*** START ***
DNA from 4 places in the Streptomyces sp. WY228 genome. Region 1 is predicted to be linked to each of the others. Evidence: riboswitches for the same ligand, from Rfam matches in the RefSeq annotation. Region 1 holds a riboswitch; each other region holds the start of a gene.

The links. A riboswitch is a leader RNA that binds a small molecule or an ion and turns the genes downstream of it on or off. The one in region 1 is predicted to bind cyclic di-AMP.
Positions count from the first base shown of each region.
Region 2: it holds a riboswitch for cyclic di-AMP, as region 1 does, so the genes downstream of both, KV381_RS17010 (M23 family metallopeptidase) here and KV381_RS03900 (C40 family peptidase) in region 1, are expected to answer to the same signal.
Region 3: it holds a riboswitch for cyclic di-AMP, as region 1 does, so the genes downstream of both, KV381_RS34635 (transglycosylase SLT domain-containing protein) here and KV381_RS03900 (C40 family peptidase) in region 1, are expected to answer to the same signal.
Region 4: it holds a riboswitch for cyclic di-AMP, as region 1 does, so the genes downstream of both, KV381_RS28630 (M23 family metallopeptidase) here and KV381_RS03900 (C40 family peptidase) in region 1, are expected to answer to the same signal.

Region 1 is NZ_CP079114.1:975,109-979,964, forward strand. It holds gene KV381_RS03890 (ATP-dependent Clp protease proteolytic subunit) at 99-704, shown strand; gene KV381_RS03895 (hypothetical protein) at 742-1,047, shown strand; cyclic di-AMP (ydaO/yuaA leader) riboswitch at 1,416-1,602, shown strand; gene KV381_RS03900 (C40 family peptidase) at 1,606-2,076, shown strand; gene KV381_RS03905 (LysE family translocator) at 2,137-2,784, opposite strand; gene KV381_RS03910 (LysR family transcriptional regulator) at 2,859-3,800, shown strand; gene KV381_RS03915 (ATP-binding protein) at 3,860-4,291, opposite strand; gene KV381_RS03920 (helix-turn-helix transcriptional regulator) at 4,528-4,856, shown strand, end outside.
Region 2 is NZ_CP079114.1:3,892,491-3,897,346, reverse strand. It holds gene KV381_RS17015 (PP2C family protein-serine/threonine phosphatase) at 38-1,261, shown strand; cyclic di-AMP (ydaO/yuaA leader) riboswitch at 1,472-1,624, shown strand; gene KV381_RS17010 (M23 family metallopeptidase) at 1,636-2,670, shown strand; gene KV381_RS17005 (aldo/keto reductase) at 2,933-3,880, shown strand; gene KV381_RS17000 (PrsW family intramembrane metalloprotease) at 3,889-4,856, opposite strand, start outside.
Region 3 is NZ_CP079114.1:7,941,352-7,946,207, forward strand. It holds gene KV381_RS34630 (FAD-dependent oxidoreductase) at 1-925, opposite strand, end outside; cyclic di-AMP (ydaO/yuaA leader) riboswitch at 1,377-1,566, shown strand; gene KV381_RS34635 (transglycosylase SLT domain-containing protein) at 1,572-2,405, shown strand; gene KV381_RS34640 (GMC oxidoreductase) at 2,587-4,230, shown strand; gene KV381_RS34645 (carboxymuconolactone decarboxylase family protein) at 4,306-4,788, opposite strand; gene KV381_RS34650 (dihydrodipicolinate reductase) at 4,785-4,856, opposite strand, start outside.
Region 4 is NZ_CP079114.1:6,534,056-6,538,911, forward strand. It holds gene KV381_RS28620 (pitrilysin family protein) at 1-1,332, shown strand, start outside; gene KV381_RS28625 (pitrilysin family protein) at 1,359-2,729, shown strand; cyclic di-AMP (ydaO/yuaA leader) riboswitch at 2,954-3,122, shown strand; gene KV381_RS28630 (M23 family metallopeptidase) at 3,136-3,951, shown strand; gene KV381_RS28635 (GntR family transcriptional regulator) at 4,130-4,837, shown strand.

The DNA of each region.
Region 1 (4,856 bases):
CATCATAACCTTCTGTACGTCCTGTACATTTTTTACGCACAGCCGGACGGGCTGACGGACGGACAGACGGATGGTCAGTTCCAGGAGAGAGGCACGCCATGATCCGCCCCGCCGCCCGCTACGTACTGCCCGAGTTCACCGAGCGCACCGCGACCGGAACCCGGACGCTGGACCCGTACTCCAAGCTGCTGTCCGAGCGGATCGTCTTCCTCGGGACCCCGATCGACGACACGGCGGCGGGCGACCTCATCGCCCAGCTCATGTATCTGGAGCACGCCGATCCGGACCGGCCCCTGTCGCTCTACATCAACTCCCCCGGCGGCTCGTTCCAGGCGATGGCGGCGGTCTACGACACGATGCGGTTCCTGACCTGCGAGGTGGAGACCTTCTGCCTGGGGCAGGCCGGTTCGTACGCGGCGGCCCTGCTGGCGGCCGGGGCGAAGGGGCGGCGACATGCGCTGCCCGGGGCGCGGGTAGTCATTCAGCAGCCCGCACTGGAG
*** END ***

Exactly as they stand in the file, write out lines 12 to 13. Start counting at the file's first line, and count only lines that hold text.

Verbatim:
Region 1 (4,856 bases):
CATCATAACCTTCTGTACGTCCTGTACATTTTTTACGCACAGCCGGACGGGCTGACGGACGGACAGACGGATGGTCAGTTCCAGGAGAGAGGCACGCCATGATCCGCCCCGCCGCCCGCTACGTACTGCCCGAGTTCACCGAGCGCACCGCGACCGGAACCCGGACGCTGGACCCGTACTCCAAGCTGCTGTCCGAGCGGATCGTCTTCCTCGGGACCCCGATCGACGACACGGCGGCGGGCGACCTCATCGCCCAGCTCATGTATCTGGAGCACGCCGATCCGGACCGGCCCCTGTCGCTCTACATCAACTCCCCCGGCGGCTCGTTCCAGGCGATGGCGGCGGTCTACGACACGATGCGGTTCCTGACCTGCGAGGTGGAGACCTTCTGCCTGGGGCAGGCCGGTTCGTACGCGGCGGCCCTGCTGGCGGCCGGGGCGAAGGGGCGGCGACATGCGCTGCCCGGGGCGCGGGTAGTCATTCAGCAGCCCGCACTGGAG